Personally, the Himalayan trekking trip showed me both the beauty and the power of Mother Nature and reinforced my belief never to take it lightly. It also showed me human nature in a crisis—mostly heroic, some dark, some even comic—unforgettable!
Bhaskar: The people skills and humanitarian attitude of our guide, his assistants, as well as our YMH tour organizer was an eye-opener. Despite the language barriers, they put us ahead of everything else to ensure we return home safe and sound. Our chief guide would not leave Kathmandu airport until we were safely with the IAF personnel!
For me, the experience was a lesson on how to be patient in trying circumstances when dealing with a group of very disturbed and differently-oriented people. My respect and admiration for the Indian Armed Forces has reached new heights having seen and experienced firsthand their grit and determination in the face of adversity.
Take the instance of the Wing Commander who helped us and then gave the number of his wife in Nagpur and asked us to pass on the message that he is fine and will be back in a week. He said that she was a little tense as they were expecting their first baby in 10 days. We spoke to her and thanked her to which she said, “It is his duty and I am glad he was of help to all of you and many others.” We asked her if she spoke to him and she said, “When on duty, he does not call”. Another touching moment was when I saw the coffins of two countrymen who died in the quake being brought home in the same IAF plane as us. Destiny shapes itself without warning; we could have just as well been in those boxes!
Any tips you would like to share with our readers who might find themselves in similar circumstances?
Naren: Have a great team committed to the trek. You just can’t afford someone with half-a-mind being a part of the team. Whether your trek goes off smoothly or is enveloped by calamity, the chemistry between people is what creates the strongest memories.
- Always have a Plan-B for each leg. All plans must factor in some team members getting injured or falling ill.
- Be fully aware of rescue possibilities and constraints at each point of the trail. Know your terrain thoroughly and prepare physically as well as mentally for it.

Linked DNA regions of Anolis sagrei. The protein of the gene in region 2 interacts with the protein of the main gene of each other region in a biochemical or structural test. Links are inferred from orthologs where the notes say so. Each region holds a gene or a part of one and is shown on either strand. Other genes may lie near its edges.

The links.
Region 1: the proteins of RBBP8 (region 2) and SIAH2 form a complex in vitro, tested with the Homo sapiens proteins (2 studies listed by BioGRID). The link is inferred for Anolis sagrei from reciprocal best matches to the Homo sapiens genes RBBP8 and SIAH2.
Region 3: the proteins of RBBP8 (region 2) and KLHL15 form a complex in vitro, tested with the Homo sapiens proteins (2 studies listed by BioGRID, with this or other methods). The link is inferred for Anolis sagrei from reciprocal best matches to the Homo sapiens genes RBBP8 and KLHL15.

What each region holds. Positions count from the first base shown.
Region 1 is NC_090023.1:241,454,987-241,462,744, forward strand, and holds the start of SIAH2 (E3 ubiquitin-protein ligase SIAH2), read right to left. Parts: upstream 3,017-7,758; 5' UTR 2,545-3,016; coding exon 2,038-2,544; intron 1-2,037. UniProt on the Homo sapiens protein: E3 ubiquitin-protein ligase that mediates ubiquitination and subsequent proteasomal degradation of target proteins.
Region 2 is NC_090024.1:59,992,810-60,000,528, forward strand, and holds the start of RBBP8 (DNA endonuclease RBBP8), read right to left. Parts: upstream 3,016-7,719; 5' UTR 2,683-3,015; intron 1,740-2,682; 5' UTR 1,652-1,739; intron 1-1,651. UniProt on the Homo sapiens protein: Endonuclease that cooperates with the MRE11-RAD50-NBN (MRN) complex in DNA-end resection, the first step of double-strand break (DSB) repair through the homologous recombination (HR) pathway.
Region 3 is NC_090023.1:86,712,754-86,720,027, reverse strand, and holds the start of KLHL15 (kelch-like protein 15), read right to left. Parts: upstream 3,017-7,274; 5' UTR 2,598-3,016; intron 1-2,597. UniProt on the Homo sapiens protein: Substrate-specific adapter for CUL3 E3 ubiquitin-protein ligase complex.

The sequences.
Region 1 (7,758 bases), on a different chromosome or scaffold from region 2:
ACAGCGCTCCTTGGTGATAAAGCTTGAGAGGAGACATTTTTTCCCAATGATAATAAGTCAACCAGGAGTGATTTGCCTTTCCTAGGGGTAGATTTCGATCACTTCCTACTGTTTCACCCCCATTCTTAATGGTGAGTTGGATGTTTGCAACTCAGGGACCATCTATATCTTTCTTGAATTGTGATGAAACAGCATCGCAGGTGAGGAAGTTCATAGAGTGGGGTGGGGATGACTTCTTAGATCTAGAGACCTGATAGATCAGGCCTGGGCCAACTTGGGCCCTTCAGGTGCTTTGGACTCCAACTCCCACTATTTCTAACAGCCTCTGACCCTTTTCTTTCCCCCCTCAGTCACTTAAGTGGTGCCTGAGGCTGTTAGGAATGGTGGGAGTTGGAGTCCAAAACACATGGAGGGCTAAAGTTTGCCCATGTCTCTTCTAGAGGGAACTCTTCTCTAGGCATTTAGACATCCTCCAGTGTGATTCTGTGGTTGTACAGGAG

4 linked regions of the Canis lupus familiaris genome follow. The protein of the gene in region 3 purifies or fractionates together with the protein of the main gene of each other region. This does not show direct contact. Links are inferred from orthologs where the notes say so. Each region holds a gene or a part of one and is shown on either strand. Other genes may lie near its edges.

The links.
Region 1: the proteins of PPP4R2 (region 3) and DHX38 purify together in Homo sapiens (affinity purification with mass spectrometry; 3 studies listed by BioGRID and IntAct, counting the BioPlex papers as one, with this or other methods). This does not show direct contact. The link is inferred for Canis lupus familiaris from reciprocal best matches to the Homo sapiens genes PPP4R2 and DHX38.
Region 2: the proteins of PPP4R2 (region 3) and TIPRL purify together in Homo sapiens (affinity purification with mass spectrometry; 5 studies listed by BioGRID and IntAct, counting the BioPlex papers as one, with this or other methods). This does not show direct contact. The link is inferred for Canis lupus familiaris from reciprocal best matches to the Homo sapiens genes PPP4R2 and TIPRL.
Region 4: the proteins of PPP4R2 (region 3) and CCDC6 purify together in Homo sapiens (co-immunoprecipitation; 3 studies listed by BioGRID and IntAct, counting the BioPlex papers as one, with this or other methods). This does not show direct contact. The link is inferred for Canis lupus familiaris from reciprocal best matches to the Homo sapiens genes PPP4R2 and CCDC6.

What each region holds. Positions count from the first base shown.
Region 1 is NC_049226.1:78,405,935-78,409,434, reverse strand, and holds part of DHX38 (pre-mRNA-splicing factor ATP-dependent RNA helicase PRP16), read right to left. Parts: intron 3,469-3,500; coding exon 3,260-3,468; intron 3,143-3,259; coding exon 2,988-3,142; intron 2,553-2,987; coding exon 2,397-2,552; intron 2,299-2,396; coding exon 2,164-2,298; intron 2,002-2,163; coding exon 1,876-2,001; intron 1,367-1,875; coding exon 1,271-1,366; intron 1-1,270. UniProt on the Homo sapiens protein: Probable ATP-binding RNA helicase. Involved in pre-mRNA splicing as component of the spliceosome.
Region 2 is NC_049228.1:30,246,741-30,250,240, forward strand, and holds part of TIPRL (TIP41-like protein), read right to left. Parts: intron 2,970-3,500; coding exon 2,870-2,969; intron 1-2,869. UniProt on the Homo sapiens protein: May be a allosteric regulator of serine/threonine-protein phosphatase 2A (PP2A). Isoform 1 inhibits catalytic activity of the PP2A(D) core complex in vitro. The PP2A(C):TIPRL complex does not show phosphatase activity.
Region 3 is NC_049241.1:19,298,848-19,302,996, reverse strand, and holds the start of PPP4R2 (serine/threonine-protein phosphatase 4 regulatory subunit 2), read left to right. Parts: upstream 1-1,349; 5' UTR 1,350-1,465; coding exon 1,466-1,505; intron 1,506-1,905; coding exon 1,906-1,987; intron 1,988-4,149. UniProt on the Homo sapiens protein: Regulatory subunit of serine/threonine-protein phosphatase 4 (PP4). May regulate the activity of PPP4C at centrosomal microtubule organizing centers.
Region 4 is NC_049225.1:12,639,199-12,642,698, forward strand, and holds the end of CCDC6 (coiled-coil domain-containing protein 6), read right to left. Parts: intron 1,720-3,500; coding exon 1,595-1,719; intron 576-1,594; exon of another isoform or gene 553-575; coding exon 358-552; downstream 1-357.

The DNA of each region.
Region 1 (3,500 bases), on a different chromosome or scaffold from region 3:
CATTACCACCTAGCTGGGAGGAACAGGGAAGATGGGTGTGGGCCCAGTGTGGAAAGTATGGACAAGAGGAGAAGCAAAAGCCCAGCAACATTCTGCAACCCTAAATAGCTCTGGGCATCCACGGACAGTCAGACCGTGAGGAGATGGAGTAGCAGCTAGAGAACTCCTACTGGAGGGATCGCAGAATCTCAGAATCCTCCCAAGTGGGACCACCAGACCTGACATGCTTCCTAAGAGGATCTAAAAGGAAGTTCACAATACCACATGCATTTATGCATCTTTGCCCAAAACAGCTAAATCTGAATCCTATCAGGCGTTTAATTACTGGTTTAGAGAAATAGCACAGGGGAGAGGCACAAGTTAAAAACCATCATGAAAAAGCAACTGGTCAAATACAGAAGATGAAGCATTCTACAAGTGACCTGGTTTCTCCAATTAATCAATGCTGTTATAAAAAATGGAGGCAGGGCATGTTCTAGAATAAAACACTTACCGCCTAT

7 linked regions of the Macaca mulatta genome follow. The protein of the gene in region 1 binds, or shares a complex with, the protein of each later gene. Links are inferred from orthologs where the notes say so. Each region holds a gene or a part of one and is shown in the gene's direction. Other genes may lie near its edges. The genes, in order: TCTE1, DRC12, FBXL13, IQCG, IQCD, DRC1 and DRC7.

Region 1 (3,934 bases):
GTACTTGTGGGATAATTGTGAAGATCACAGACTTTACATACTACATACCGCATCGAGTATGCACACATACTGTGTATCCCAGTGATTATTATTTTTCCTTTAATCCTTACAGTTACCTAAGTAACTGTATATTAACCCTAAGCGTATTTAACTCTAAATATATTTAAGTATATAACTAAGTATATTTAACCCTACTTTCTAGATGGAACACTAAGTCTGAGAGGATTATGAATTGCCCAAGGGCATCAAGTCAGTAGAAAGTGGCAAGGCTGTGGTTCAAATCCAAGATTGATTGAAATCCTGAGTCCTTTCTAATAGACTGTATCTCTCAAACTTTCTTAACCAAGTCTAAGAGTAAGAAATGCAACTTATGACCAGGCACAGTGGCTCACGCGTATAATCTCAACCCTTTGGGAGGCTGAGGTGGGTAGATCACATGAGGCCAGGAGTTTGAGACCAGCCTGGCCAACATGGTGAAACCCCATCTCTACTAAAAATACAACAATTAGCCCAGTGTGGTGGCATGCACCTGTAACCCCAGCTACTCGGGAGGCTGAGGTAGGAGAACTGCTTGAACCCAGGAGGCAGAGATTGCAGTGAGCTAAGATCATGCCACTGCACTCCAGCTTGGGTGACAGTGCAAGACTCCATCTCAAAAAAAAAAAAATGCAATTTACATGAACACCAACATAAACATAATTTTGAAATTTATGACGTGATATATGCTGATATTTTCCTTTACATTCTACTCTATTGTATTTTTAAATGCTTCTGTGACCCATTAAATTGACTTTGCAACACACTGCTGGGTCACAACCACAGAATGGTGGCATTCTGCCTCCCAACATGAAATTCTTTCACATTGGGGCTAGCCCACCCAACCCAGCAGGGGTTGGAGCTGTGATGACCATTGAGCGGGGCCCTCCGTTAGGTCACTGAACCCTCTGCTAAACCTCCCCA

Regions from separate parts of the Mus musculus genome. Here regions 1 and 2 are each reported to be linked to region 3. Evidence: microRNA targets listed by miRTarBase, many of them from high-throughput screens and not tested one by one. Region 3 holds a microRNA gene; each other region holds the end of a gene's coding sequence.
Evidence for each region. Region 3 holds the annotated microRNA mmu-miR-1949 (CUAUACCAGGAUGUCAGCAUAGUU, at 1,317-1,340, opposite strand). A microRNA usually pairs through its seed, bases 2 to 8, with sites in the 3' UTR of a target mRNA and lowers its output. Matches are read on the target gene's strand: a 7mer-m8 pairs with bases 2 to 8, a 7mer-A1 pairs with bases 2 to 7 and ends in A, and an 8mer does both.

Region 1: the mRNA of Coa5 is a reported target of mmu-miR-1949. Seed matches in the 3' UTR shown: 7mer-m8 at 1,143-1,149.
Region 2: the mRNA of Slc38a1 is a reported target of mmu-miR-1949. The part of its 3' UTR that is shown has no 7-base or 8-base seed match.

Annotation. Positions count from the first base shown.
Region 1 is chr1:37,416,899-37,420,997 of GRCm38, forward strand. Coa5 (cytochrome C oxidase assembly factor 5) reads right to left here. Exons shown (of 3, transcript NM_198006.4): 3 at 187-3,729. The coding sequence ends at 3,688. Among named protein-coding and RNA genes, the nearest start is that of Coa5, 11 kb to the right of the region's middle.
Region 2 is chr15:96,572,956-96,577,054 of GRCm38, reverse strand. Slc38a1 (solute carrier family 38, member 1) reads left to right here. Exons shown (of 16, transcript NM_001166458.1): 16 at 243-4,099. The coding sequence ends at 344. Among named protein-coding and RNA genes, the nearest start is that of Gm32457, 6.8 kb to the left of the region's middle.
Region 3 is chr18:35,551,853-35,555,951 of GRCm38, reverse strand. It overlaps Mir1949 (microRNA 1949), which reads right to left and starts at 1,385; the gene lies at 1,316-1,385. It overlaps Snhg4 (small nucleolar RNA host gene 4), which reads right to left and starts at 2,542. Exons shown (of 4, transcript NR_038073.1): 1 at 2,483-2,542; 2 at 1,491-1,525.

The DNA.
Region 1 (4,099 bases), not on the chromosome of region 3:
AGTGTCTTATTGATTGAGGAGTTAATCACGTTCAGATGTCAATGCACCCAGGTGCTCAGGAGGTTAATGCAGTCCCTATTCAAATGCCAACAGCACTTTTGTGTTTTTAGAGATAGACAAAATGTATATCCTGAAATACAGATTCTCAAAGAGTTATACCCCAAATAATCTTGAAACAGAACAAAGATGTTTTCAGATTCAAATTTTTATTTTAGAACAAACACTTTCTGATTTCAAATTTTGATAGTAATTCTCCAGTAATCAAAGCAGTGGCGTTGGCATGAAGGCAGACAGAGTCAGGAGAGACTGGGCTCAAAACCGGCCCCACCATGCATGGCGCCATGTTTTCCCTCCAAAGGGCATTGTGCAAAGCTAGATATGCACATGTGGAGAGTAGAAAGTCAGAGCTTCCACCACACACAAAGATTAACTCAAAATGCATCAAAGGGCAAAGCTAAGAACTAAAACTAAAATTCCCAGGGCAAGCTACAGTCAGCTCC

- Discuss the entire plan as well as worst-case scenarios among the entire team. Ensure each person (and their dear ones) is aware of the risks.
- Create a base station back home with a couple of close friends continuously in touch with you. We had done this and it helped us to no end. The base camp ran our rescue and kept the world updated about us.
Bhaskar: Stay calm, form a decision-making group, share your inputs, follow the directions of the group, build rapport with all segments of people, admire and respect nature. Nature can be disastrous, but that should not stop us from respecting her and better preparing for uncertainties in life! You will get a lot of help and a lot inputs and advice from all quarters. Listen to all of it, analyze with a cool head, and decide on what to use and what to discard.
Given a similar opportunity in future, would you take it up? What would you do different next time around?
Naren: In fact, we couldn’t finish the Thame-Kongde leg, which was supposed to be the highlight of our trek. I had dreamt of sitting outside the Kongde Lodge watching the entire Everest range and glaciers over clear skies. It is supposed to be an unbelievable place. That means we have an unfinished agenda. Some of us are already planning to get back—if all goes well—in October 2016.
Bhaskar: Physically I feel I am good to go, but the mental fatigue, it is going to be a challenge! Specifically, what the family back here had to go through for those few days! I would hate to put them through that. However, this group of 10, and going back there to experience the unfinished trail to Kongde, I think it will motivate and excite me enough to overcome the mental hurdles.
What we would do differently – try to travel even more lightly, carry some emergency food with us, walk the way we are supposed to (a personal tip for me—slow steps reduce the strain), read some books and blogs on escaping earthquakes, and finally be better prepared for uncertainties and eventualities.